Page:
Few poets write about the human body, in all its grace, frailty, and absurdity, with as much tenderness as Sydney Lea. In his poems, the body is the canvas on which our biographies are painted, the playing field of life’s battle. His voice is plainspoken, earthy, even casual, but as the poems develop (they’re often on the longer side), the humble language reveals a delicate, carefully weighed theology: In Lea’s eyes, the quirks and vulnerabilities of the human frame lie close together with its beauties and strengths. And in these homely shapes of ours, the sacred lurks everywhere. It’s through bodily weaknesses that grace finds places to lodge in us. Lea’s language tells the same story: it’s blunt, frank, and grounded in the ordinary (and in the flinty soil of New England ), but as with the human frame he writes about, it’s in this plainness that the sacred lodges, through simplicity that the picture emerges. Against that spare background, beauty flares out all the brighter. Also a fiction writer, memoirist, and founder and longtime editor of the New England Review , Lea has been a generous contributor to the world of American letters.
I have published eight collections of poetry, most recently Ghost Pain (Sarabande, 2005); two collections of nonfiction, the latest A Little Wildness: Some Notes on Rambling (Story Line, 2006); and a novel, A Place in Mind. I founded and for thirteen years edited New England Review, have received fellowships from the Guggenheim, Rockefeller, and Fulbright foundations, and have taught at several European Universities as well as at Yale, Wesleyan, Middlebury and Dartmouth Colleges. I currently teach poetry to graduate students at Dartmouth. A book of selected poems appeared this year in Slovenian translation, and my literary essays will appear in Croatia in 2007.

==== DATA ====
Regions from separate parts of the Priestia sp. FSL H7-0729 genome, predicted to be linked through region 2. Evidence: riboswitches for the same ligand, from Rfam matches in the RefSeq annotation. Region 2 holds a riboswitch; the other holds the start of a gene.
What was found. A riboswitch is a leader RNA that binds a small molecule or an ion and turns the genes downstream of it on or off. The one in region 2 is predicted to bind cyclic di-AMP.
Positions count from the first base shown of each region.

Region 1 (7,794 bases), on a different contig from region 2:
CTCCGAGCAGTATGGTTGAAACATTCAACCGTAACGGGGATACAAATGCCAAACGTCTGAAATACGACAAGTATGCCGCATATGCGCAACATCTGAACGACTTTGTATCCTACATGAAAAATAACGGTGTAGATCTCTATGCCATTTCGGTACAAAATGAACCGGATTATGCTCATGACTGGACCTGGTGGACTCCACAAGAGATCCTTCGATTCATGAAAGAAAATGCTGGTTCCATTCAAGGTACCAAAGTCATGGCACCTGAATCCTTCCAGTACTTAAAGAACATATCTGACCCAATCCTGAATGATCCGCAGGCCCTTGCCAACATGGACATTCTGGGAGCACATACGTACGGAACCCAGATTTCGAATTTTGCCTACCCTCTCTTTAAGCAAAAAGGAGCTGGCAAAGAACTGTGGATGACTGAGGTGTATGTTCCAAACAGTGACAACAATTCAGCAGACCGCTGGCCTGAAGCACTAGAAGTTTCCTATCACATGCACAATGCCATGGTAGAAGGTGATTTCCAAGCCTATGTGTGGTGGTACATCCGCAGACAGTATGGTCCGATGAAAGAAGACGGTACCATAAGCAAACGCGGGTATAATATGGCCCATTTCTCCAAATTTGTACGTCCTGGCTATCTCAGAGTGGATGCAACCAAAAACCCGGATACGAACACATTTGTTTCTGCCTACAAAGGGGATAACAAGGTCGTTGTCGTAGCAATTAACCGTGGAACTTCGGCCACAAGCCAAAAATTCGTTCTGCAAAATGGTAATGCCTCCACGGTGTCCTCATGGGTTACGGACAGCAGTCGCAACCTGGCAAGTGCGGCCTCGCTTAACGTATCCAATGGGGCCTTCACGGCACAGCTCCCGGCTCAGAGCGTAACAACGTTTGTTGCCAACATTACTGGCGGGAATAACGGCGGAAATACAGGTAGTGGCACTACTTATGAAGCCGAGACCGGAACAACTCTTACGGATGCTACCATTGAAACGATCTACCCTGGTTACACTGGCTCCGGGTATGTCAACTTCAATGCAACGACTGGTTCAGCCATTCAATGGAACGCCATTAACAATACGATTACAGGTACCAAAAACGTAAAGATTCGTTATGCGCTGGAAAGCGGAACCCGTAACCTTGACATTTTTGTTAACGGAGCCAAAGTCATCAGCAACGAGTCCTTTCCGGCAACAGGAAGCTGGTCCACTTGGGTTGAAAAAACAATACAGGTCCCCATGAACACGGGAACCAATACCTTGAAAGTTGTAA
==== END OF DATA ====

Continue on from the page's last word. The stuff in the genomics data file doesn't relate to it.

“I have lately finished a manuscript of poems, my ninth, entitled American Dream. I also recently published my second volume of literary-naturalist nonfiction and a long essay, and I intend to be doing some more nonfiction over the winter. In addition to this, I hope to finish at long last a second novel, entitled Now Look. The older I get, the more the scriptural injunction against taking thought for the morrow makes sense to me; at 64, I have never felt so devoid of ambition in the careerist sense nor more free to write as I, or some power, may will.”